Published Online: October 21, 1998
Published in Print: October 21, 1998, as Federal File


Federal File

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Good citizens

The National Education Association's pledge to support the elimination of its controversial property-tax exemption is paying off for the District of Columbia.

The 2.4 million-member teachers' union announced last fall that it would lobby for an end to the federally granted exemption the group had enjoyed since it received a congressional charter in 1906. ("NEA Agrees To Abandon Property-Tax Break," Oct. 1, 1997.)

Critics had argued that the Washington-based NEA should be ineligible for the break since the group long ago made the transition from a professional association that did not promote collective bargaining to a labor union. Lawmakers on Capitol Hill obliged by including a provision calling for the NEA to be taxed "in the same manner as any similar organization" in the District of Columbia appropriations bill passed a year ago.

Last week, officials in the city's Real Property Tax Administration Office confirmed that the union, which owns an eight-story office building near the White House, had met the annual end-of-September deadline for paying taxes. The bill: $1,111,550.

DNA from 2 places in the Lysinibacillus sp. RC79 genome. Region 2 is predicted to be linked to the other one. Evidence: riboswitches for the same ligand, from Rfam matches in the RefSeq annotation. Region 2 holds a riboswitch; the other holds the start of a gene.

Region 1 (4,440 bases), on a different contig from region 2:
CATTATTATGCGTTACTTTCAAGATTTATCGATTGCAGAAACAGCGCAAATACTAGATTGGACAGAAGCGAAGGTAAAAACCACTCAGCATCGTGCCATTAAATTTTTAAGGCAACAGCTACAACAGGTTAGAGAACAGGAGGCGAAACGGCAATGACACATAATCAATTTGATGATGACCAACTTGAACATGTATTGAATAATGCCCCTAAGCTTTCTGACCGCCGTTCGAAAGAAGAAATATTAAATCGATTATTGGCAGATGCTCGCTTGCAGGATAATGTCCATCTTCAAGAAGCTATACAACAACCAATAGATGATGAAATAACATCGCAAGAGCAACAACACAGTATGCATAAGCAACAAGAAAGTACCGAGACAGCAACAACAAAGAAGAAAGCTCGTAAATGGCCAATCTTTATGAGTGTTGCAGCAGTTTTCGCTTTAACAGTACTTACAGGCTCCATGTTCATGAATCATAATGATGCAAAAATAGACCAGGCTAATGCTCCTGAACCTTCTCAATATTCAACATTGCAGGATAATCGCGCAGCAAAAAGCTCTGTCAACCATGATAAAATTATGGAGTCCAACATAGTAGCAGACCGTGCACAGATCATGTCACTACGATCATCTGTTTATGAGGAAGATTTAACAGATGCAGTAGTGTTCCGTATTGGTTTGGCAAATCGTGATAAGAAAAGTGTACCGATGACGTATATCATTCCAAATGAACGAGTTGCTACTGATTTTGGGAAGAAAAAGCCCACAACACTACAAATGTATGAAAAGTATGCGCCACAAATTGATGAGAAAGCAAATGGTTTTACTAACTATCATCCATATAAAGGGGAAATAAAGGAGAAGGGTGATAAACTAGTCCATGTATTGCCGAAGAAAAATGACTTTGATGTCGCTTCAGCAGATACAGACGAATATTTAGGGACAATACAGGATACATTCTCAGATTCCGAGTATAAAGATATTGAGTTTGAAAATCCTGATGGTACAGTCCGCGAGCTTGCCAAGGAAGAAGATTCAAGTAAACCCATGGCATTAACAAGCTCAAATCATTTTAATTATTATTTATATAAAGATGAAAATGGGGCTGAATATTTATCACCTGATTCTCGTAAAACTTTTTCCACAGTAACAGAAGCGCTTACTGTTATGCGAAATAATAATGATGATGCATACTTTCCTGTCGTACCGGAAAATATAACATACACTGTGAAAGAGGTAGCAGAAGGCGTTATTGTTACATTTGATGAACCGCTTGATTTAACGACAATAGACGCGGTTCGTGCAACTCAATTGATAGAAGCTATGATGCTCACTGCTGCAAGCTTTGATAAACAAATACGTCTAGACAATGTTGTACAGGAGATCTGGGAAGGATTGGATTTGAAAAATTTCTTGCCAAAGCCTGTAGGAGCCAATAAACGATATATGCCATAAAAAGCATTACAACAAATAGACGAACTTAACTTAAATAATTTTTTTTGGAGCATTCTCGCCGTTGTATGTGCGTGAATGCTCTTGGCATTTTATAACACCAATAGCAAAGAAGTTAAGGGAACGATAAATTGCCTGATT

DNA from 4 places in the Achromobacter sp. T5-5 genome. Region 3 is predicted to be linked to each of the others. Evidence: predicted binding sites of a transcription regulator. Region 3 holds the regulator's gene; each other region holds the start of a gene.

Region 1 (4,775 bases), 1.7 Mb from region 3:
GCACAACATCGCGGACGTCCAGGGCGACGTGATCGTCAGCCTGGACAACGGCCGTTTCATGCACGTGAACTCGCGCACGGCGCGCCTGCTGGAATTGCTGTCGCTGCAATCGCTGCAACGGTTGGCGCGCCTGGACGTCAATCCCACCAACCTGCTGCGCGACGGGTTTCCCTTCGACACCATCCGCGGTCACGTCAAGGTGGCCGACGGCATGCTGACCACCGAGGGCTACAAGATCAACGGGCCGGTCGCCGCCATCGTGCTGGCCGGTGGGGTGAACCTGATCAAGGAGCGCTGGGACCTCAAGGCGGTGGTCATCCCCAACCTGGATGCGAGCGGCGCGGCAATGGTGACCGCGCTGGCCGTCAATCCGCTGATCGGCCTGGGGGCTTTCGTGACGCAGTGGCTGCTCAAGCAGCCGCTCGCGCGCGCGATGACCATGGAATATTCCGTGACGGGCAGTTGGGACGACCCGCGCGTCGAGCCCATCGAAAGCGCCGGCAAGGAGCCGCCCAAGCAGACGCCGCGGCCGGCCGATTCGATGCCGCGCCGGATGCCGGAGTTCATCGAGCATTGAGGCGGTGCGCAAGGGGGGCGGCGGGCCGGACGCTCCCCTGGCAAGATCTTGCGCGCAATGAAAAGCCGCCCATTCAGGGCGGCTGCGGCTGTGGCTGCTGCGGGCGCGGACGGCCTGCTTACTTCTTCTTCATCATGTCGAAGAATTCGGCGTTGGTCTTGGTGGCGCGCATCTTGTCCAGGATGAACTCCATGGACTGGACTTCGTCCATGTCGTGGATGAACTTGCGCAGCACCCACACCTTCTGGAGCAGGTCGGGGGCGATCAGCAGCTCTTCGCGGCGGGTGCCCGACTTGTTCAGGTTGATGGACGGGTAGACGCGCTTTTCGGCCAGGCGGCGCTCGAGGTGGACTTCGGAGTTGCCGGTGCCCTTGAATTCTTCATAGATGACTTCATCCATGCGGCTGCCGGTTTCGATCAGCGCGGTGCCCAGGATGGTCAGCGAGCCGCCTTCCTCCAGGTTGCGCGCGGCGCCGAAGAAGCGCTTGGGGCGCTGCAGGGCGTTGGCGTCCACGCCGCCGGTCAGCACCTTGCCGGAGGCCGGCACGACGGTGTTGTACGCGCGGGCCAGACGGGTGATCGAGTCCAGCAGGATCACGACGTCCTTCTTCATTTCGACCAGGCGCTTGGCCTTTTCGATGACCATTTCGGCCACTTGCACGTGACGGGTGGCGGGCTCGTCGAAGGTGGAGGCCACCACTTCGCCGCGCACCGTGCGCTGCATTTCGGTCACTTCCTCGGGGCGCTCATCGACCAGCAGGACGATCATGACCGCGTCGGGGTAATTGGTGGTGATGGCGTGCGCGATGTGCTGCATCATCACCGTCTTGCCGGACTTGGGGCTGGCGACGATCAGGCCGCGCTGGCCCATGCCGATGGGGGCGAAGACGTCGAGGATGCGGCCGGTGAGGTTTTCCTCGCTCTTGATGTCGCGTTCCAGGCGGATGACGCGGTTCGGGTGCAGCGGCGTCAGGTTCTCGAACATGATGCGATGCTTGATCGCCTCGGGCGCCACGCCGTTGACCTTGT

"We take our responsibilities to the community seriously," NEA spokeswoman Kathleen Lyons said last week. "We are hopeful that the money will be targeted to the D.C. schools and their great needs for books, material, equipment, and personnel."

If it's Tuesday...

Vice President Al Gore

Vice President Al Gore conjured up images of his predecessor, Dan Quayle, last week when he stopped off in Minneapolis last week to campaign for Democratic gubernatorial candidate Hubert H. "Skip" Humphrey III and his running mate, Roger Moe.

Mr. Gore lauded the Democratic duo hoping to succeed Minnesota Gov. Arne Carlson and Lt. Gov. Joanne E. Benson, both of whom are Republicans.

"They will be the education team that Missouri needs to move into the 21st century," Mr. Gore declared.

Always ready to criticize the Clinton administration for its fund-raising efforts, the Republican National Committee quickly notified the media that Mr. Gore probably meant to say "Minnesota."


Vol. 18, Issue 8, Page 22

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